2. Exterminate/Experiment: Destroy most of them. Then, like nuclear technology I can see governments doing research into the weaponization of the zombie virus. This would of course end horribly for everyone. Additionally terrorist organizations may drop zombies into population centers and wreak havoc.

  3. The zombie farm: Use the virtually free labor for simple tasks. Its very green energy after all. Utilize zombies as free labor where basic motility is all that is required. This is also not a particularly good idea...but bad choices make for good stories.

I would just add that, I would not want to keep an infectious shell of a former family around for sentimental reasons. Now, I can see a trade springing up if the zombies were not infectious, or perhaps they are only infectious for 6 months at which point they are harmless simpletons, but even then I wouldn't do that to a family member...well maybe one or two but not most of them.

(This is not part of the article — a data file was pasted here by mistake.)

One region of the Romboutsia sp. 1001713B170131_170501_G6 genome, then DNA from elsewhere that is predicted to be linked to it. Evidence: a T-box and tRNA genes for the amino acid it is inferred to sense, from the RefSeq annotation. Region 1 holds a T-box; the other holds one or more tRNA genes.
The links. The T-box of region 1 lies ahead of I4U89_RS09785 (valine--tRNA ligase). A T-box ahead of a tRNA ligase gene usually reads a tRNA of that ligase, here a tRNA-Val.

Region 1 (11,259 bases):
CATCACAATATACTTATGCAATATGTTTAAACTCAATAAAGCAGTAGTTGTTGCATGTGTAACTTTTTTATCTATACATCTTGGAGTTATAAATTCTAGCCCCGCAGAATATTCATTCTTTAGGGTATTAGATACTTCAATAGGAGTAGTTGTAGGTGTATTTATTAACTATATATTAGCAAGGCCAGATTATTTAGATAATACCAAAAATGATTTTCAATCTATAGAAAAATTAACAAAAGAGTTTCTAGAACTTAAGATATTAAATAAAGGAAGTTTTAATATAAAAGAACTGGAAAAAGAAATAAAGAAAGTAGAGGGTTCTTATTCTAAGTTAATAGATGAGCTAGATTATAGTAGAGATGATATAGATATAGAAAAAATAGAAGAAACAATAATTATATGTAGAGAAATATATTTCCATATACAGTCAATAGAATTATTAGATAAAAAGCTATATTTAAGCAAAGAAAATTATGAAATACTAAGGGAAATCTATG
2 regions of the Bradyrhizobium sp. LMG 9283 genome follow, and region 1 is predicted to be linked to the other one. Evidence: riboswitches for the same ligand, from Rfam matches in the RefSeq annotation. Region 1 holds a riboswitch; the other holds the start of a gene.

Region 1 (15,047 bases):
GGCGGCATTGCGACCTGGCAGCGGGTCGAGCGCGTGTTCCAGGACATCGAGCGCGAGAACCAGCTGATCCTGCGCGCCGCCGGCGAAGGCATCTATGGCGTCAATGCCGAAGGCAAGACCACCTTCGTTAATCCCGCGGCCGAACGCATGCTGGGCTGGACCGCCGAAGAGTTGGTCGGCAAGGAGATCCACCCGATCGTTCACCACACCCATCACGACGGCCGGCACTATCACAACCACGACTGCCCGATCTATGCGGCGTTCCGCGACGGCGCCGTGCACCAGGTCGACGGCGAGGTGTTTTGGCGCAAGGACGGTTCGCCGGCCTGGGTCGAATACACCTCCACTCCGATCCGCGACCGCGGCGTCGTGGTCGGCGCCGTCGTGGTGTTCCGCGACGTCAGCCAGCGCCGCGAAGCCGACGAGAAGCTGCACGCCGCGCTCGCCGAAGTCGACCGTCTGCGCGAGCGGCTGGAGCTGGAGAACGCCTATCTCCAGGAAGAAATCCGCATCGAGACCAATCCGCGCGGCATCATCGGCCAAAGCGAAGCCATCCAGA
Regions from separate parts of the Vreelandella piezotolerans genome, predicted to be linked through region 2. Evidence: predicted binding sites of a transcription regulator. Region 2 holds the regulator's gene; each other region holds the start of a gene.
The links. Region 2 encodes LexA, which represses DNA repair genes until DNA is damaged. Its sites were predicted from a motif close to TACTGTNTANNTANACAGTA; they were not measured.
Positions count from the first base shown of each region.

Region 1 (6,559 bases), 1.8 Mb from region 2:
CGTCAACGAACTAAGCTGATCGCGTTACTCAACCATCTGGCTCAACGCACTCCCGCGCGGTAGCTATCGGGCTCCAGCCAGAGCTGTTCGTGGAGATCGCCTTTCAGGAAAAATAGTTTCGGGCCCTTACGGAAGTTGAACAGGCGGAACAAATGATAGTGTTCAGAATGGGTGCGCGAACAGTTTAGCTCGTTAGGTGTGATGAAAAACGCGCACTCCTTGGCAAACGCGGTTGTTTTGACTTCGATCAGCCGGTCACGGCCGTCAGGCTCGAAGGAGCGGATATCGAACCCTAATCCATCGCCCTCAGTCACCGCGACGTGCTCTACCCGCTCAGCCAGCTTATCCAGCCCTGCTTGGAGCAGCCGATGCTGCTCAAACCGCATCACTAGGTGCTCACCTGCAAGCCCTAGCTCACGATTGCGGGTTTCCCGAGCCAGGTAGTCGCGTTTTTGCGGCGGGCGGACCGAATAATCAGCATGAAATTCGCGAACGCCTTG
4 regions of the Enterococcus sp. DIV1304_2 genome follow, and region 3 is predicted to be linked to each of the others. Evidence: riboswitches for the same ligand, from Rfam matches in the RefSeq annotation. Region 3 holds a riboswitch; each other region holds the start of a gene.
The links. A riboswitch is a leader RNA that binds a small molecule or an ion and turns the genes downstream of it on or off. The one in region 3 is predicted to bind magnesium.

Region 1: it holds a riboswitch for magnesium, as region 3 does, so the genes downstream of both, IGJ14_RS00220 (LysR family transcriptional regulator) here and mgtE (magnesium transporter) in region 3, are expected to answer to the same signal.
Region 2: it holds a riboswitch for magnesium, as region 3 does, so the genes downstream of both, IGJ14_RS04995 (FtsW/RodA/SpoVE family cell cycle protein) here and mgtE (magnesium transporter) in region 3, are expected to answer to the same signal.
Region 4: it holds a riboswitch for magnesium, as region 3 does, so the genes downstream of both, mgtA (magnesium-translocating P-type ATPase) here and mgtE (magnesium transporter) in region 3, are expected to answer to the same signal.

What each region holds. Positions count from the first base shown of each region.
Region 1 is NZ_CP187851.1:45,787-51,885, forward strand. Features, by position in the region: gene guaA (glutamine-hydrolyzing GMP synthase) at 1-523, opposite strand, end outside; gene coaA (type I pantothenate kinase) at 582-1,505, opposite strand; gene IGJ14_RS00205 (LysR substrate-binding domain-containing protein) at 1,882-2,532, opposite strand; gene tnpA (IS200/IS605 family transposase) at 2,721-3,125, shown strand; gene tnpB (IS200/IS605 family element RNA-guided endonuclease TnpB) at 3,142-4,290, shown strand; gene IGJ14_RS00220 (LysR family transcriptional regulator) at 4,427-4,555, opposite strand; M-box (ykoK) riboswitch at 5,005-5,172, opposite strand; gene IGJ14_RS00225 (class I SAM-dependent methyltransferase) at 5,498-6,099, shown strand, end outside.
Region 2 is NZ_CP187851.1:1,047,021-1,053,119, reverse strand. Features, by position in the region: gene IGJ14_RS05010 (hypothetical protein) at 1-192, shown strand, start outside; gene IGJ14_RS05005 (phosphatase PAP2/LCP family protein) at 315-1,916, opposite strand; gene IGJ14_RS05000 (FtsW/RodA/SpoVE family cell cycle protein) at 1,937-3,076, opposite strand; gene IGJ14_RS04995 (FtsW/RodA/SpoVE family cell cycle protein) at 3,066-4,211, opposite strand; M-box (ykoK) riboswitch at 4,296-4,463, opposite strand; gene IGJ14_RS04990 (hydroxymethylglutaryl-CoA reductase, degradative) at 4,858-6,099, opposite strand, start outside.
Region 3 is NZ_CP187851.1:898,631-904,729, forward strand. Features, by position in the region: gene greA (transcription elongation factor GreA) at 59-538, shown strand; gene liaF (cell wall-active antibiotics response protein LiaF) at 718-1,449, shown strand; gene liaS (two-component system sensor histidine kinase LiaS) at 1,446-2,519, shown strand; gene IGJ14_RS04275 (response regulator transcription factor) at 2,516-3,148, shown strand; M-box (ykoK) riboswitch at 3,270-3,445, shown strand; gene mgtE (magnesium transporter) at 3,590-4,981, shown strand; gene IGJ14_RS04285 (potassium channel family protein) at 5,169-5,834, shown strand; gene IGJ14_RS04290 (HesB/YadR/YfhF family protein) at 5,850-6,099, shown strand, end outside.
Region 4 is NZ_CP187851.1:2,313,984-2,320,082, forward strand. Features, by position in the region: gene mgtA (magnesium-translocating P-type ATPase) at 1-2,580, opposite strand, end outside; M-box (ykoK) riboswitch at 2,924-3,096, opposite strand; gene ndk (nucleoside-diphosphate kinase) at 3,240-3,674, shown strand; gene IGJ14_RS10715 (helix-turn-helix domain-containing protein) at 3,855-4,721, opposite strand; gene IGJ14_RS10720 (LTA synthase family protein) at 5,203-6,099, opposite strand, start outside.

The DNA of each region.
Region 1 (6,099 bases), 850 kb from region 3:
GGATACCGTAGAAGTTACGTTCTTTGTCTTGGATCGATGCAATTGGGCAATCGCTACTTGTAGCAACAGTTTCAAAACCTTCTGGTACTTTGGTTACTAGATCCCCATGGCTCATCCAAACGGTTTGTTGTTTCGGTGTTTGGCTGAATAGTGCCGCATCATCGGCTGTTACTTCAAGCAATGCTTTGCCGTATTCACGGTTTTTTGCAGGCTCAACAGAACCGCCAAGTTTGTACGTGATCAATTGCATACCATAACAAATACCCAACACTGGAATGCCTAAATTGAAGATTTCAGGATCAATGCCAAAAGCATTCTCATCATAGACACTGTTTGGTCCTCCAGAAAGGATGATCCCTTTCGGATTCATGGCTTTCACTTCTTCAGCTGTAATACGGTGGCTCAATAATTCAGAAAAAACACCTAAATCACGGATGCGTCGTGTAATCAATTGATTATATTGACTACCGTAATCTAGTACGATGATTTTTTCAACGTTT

• $\begingroup$ Flamethrowers are messy. If these things are as passive as the OP describes then simply gather them somewhere and push them off a cliff, or bury them in massive pits (maybe still alive if you don't wanna waste the ammo to take them out?). The point being that their relatives don't see you "burning them alive", and torching the neighborhood in the process. It's good PR. $\endgroup$ – AndreiROM Jan 22 '16 at 19:27
  • $\begingroup$ @AndreiROM you don't have to televise it! :) Besides you would have evacuated and isolated those that don't appear to be infected first. $\endgroup$ – James Jan 22 '16 at 20:16

Assuming that in the beginning, people only turn into zombies if they die, not just randomly (not sure about this.)

Some people will want to keep the zombie around for sentimental reason, but most people won't--for them, t zombie can be just another mouth to feed, with no labor or fun or anything coming out of it. The economy will not crumble to dust, but millions could become unemployed if zombies are used for cheap labor (and even if they aren't, every funeral home will go out of business.)